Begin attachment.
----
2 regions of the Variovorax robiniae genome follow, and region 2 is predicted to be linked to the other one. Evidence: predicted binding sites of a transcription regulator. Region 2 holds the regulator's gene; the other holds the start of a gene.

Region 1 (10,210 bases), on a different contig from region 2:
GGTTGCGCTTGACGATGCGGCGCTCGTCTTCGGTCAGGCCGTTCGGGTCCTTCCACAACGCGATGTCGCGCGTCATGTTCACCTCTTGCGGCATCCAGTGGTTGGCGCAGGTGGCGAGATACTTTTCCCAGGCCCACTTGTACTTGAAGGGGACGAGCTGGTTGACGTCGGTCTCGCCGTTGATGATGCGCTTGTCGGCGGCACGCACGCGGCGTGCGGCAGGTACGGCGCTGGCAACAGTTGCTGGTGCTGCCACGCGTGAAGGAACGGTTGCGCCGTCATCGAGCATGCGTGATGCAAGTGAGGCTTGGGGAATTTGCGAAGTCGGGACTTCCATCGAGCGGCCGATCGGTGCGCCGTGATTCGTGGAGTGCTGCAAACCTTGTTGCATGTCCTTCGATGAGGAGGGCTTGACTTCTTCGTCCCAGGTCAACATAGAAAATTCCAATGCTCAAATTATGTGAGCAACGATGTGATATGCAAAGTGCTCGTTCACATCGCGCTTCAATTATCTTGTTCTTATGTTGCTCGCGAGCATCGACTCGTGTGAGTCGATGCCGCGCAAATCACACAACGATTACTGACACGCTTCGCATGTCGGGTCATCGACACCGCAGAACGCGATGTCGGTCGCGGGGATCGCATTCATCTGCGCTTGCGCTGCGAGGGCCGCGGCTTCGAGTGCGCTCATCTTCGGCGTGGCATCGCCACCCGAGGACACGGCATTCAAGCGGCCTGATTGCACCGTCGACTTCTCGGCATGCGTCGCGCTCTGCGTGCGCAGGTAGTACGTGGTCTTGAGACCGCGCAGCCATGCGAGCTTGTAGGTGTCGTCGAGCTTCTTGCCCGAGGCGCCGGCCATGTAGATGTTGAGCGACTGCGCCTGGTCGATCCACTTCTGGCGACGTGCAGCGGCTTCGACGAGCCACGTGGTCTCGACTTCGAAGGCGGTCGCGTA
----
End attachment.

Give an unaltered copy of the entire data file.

2 regions of the Variovorax robiniae genome follow, and region 2 is predicted to be linked to the other one. Evidence: predicted binding sites of a transcription regulator. Region 2 holds the regulator's gene; the other holds the start of a gene.

Region 1 (10,210 bases), on a different contig from region 2:
GGTTGCGCTTGACGATGCGGCGCTCGTCTTCGGTCAGGCCGTTCGGGTCCTTCCACAACGCGATGTCGCGCGTCATGTTCACCTCTTGCGGCATCCAGTGGTTGGCGCAGGTGGCGAGATACTTTTCCCAGGCCCACTTGTACTTGAAGGGGACGAGCTGGTTGACGTCGGTCTCGCCGTTGATGATGCGCTTGTCGGCGGCACGCACGCGGCGTGCGGCAGGTACGGCGCTGGCAACAGTTGCTGGTGCTGCCACGCGTGAAGGAACGGTTGCGCCGTCATCGAGCATGCGTGATGCAAGTGAGGCTTGGGGAATTTGCGAAGTCGGGACTTCCATCGAGCGGCCGATCGGTGCGCCGTGATTCGTGGAGTGCTGCAAACCTTGTTGCATGTCCTTCGATGAGGAGGGCTTGACTTCTTCGTCCCAGGTCAACATAGAAAATTCCAATGCTCAAATTATGTGAGCAACGATGTGATATGCAAAGTGCTCGTTCACATCGCGCTTCAATTATCTTGTTCTTATGTTGCTCGCGAGCATCGACTCGTGTGAGTCGATGCCGCGCAAATCACACAACGATTACTGACACGCTTCGCATGTCGGGTCATCGACACCGCAGAACGCGATGTCGGTCGCGGGGATCGCATTCATCTGCGCTTGCGCTGCGAGGGCCGCGGCTTCGAGTGCGCTCATCTTCGGCGTGGCATCGCCACCCGAGGACACGGCATTCAAGCGGCCTGATTGCACCGTCGACTTCTCGGCATGCGTCGCGCTCTGCGTGCGCAGGTAGTACGTGGTCTTGAGACCGCGCAGCCATGCGAGCTTGTAGGTGTCGTCGAGCTTCTTGCCCGAGGCGCCGGCCATGTAGATGTTGAGCGACTGCGCCTGGTCGATCCACTTCTGGCGACGTGCAGCGGCTTCGACGAGCCACGTGGTCTCGACTTCGAAGGCGGTCGCGTA